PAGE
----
Yet while maintaining a regular Web presence has taken some getting used to, there have been a lot of upsides to being connected. I'll give you one example. I was in the middle of touring last year and I missed a connection or something . . . I forget the exact circumstances. But I'm stranded in the airport and stressing, so I tweeted about it. I'm not even sure why I did that. But within about five minutes, someone had tweeted back, expressed their sympathy, said some nice things . . . and then spent, maybe, ten minutes or so going back and forth with me on Twitter, just keeping me company, offering encouragement . . . stuff like that. In that instance, I was grateful to have someone to talk to for a few minutes, just to get my frustrations off my chest and have someone feel a little sorry for me (because I was feeling plenty sorry for myself). For that brief period of time, I wasn't . . . well . . . alone or lonely.
So, for me, that's an instance where social networking was a nice thing to have. The connection wasn't DEEP or anything; it was a lovely example of another human being reaching out to assure me that I wasn't alone and everything would be okay. I've since discovered that it's kind of nice to drop in, chat a bit, drop out again . . .
And yet, I'm also bothered by this because I can see where some people might mistake this kind of fleeting contact as a true connection, which I'm not sure that it really is. Don't get me wrong; I'm grateful there are people out there with whom I've grown kind of chummy via email and Twitter and what-have-you. A couple have reached out to see if we can actually meet--which would be fun--and I LOVE how social media have allowed me to connect with other writers and, most especially, my readers. I LOVE hearing from folks who've enjoyed my work; I love chatting with kids and adults about writing; and I know of at least one kid who pursued something she normally wouldn't have if not for Facebook, which allowed us to toss around a few ideas.
Yet I've also succumbed to the Zuckerberg-refresh phenomenon, too: tweeting or Facebooking about something only to then obsessively return again and again to see if anyone--ANYONE--cares. (It's a little bit like that tree-falling-in-the-forest kind of thing.)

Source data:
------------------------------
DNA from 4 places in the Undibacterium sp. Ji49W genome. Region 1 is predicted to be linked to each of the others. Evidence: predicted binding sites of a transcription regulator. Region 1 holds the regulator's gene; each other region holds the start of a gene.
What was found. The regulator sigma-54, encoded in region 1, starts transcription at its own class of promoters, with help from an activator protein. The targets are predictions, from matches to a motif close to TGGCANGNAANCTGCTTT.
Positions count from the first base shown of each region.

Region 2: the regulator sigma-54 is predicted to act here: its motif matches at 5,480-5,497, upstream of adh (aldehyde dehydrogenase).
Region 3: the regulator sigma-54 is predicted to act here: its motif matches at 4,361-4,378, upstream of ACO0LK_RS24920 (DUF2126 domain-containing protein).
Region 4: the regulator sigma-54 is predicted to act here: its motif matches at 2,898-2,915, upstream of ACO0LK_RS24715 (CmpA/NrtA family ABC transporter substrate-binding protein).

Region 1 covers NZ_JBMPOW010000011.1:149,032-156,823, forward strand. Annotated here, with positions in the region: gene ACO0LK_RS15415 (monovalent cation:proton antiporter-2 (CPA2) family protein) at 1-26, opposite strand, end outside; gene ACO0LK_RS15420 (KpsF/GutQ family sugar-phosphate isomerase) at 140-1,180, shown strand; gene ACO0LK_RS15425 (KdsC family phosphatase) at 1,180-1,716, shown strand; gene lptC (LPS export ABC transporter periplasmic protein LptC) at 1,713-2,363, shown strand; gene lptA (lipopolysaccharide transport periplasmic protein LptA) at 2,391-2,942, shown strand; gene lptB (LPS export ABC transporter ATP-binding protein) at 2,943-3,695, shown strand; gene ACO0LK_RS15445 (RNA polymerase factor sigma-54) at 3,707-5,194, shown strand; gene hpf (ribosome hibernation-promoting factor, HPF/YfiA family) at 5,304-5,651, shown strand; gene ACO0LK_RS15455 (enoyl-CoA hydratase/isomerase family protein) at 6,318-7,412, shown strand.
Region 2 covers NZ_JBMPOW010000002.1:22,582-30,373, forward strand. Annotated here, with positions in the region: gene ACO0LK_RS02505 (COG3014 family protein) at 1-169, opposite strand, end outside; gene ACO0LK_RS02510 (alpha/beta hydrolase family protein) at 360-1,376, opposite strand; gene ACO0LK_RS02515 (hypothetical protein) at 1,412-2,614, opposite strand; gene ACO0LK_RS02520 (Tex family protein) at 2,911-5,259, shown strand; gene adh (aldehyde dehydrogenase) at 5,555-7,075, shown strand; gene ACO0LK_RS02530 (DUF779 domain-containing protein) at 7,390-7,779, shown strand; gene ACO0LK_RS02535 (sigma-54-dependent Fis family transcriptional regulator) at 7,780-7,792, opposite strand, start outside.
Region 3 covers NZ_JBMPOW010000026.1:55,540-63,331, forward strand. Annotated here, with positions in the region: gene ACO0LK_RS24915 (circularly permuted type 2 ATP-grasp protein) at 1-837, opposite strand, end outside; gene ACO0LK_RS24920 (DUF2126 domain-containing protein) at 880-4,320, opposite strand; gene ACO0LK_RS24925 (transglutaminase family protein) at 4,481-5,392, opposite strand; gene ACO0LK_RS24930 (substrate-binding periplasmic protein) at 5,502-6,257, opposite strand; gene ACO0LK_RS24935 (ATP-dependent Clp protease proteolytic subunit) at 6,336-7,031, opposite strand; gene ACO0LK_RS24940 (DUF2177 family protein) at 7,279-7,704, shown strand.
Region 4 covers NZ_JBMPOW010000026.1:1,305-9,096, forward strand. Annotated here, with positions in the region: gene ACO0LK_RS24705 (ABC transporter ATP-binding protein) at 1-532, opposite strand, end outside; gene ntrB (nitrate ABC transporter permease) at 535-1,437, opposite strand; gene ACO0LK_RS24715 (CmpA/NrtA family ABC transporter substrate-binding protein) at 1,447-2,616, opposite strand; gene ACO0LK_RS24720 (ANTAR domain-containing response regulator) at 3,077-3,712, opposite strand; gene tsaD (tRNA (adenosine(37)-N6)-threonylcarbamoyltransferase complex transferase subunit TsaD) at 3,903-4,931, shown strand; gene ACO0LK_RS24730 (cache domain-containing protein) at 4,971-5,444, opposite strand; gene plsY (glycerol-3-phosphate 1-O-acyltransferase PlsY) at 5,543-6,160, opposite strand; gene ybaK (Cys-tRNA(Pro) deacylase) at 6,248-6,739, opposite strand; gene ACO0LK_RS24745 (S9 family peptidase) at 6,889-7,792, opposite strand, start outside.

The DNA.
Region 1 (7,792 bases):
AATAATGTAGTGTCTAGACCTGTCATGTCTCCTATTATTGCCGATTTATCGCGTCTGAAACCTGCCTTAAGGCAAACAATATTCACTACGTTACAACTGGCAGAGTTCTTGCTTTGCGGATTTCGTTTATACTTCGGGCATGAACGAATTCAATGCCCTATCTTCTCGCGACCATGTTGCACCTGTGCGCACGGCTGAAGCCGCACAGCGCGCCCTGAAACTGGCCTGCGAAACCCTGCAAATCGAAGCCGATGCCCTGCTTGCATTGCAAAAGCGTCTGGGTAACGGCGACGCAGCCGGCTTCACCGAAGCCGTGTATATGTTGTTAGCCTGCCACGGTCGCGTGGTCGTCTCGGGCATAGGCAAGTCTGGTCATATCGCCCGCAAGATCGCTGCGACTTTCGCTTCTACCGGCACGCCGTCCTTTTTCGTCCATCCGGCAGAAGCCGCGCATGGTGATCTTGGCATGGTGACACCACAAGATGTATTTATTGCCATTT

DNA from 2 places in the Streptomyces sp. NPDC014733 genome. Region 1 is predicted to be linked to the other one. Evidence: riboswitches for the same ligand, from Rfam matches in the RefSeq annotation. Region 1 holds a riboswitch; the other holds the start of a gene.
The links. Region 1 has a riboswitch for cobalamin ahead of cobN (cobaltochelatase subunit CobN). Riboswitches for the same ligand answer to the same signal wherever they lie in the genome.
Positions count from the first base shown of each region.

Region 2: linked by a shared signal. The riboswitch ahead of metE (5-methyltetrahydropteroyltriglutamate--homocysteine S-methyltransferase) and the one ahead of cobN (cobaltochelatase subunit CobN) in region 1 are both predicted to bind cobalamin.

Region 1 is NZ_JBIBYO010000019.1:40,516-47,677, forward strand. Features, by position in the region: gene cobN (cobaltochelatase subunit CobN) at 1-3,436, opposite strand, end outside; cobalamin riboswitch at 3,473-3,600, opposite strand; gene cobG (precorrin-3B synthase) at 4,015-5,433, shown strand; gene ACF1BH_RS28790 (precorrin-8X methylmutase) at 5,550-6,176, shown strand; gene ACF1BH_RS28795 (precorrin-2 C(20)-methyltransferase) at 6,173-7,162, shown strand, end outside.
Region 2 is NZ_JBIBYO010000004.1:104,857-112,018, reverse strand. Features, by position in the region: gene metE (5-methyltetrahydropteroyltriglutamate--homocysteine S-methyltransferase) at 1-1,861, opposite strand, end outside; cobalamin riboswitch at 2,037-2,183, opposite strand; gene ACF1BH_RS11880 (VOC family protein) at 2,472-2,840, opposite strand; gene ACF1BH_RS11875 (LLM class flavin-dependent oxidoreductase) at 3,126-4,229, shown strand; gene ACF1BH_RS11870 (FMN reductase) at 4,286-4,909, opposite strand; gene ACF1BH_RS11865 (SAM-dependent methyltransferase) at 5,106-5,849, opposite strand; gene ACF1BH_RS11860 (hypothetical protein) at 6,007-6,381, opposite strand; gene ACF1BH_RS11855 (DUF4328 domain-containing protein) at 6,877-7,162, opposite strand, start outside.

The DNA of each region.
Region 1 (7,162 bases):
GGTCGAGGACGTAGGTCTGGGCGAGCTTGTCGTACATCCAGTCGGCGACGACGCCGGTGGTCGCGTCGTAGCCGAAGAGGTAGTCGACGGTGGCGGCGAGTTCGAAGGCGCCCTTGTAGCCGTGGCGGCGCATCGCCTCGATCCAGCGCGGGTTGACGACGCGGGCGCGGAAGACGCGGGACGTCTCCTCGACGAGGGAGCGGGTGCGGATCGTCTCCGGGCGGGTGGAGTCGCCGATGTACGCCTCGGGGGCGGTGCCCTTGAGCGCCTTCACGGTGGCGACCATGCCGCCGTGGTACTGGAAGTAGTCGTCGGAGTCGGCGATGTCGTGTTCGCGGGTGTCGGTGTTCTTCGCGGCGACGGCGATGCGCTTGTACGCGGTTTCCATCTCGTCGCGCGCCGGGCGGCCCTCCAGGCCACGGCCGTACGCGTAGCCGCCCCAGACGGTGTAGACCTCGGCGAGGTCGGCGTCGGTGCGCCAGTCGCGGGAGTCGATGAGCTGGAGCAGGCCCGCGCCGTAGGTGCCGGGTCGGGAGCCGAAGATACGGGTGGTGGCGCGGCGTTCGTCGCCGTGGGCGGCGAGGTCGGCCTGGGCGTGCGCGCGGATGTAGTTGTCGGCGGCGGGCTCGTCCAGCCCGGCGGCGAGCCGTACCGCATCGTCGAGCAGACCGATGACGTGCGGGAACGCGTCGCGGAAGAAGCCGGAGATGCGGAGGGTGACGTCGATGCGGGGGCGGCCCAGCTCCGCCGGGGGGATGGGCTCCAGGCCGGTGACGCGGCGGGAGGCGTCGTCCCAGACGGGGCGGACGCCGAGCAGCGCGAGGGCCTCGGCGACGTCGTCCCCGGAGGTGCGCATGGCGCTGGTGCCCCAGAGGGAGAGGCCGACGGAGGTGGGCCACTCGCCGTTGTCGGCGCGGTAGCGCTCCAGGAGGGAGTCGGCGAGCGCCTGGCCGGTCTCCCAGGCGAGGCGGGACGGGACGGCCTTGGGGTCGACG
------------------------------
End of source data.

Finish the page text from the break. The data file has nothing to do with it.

And here's what I've found: THAT'S when I feel loneliest, when I keep (re)discovering that there's no one out there. In those instances, I let the social media dictate how I act and, subsequently, feel. It's not the loneliness of writing that leads me to do this; it's the reinforcement of what we all dread: that we're really only important to a very few people--or, even worse--not important to anyone, at all.
What I've also discovered about myself is that I tend to do this when I'm having a horrible time maneuvering around some annoying plot point or the story's not cooperating or I can't seem to move the chess pieces in the right way or order and the work's not going well. THAT'S when I tend to start tossing out bon mots and obsessively checking and rechecking email and Facebook and Twitter, hoping for a response, a bit like throwing out chum to lure sharks. Of course, everyone else is going on with their lives; it's not like I've picked up the phone and asked a friend to meet me for coffee or something; and so the non-response can make me feel even worse. In those moments, I do feel as if I've crossed into the machine's world instead of remaining firmly fixed in mine and empowered to act rather than depend on random bits of electrons. I've gone searching for a fleeting and ephemeral connection which is no connection at all, and nothing compared to the satisfaction of simply going out and being in the world.
I'd be interested in what other folks--readers and writers--think about this. Have you guys noticed that your use of social media goes up when you're frustrated, feeling blue? Do things like Facebook and Twitter help? Hurt? Make you feel better or worse? Or are they ways of tricking yourself into thinking that what you're doing is REALLY important when all you're really doing is avoiding something else, like work? And are we lonelier than before? More narcissistic and dissatisfied? Because, really, having thirteen trillion followers . . . that doesn't make us any less lonely or alone.